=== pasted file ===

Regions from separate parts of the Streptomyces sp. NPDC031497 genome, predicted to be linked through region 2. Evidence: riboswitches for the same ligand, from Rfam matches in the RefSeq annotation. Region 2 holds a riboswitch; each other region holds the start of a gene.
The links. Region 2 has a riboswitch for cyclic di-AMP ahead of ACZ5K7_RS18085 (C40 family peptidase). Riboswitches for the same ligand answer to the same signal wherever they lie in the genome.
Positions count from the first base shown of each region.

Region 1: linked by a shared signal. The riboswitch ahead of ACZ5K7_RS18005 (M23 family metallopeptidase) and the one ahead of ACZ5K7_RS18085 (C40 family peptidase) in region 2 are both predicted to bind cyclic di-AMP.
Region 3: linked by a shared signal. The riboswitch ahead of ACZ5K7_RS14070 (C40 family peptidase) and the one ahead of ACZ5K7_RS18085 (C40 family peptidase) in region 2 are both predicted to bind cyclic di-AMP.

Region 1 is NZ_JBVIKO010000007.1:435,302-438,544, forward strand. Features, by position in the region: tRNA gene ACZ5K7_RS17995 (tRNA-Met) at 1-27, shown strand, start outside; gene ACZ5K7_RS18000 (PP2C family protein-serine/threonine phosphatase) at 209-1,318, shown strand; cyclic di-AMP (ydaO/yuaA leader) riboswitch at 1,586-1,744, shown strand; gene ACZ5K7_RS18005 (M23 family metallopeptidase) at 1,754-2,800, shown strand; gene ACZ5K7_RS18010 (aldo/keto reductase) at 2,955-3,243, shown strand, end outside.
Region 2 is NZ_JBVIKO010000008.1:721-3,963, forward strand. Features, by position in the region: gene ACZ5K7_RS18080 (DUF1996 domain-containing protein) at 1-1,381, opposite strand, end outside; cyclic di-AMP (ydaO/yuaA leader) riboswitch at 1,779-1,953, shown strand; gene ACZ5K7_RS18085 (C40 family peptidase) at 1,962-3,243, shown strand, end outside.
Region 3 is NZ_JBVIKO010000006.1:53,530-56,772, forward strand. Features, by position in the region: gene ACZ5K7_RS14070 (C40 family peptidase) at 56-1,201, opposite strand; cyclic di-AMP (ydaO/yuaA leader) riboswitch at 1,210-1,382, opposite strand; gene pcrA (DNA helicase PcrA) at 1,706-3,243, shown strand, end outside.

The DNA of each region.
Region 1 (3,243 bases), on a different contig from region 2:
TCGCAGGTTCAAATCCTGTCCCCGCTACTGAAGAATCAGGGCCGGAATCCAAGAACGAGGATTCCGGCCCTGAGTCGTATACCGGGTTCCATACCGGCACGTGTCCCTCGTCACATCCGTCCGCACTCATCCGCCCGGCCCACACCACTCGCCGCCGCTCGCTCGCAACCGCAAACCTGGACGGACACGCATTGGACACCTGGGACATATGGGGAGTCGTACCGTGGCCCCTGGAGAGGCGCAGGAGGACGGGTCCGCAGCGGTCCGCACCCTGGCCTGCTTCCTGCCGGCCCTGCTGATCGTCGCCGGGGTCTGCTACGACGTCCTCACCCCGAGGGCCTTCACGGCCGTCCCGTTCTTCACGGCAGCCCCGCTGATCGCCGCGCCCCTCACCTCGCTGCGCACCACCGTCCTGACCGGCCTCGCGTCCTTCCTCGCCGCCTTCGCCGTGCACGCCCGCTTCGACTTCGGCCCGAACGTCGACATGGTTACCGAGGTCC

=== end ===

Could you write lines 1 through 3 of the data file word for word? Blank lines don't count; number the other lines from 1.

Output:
Regions from separate parts of the Streptomyces sp. NPDC031497 genome, predicted to be linked through region 2. Evidence: riboswitches for the same ligand, from Rfam matches in the RefSeq annotation. Region 2 holds a riboswitch; each other region holds the start of a gene.
The links. Region 2 has a riboswitch for cyclic di-AMP ahead of ACZ5K7_RS18085 (C40 family peptidase). Riboswitches for the same ligand answer to the same signal wherever they lie in the genome.
Positions count from the first base shown of each region.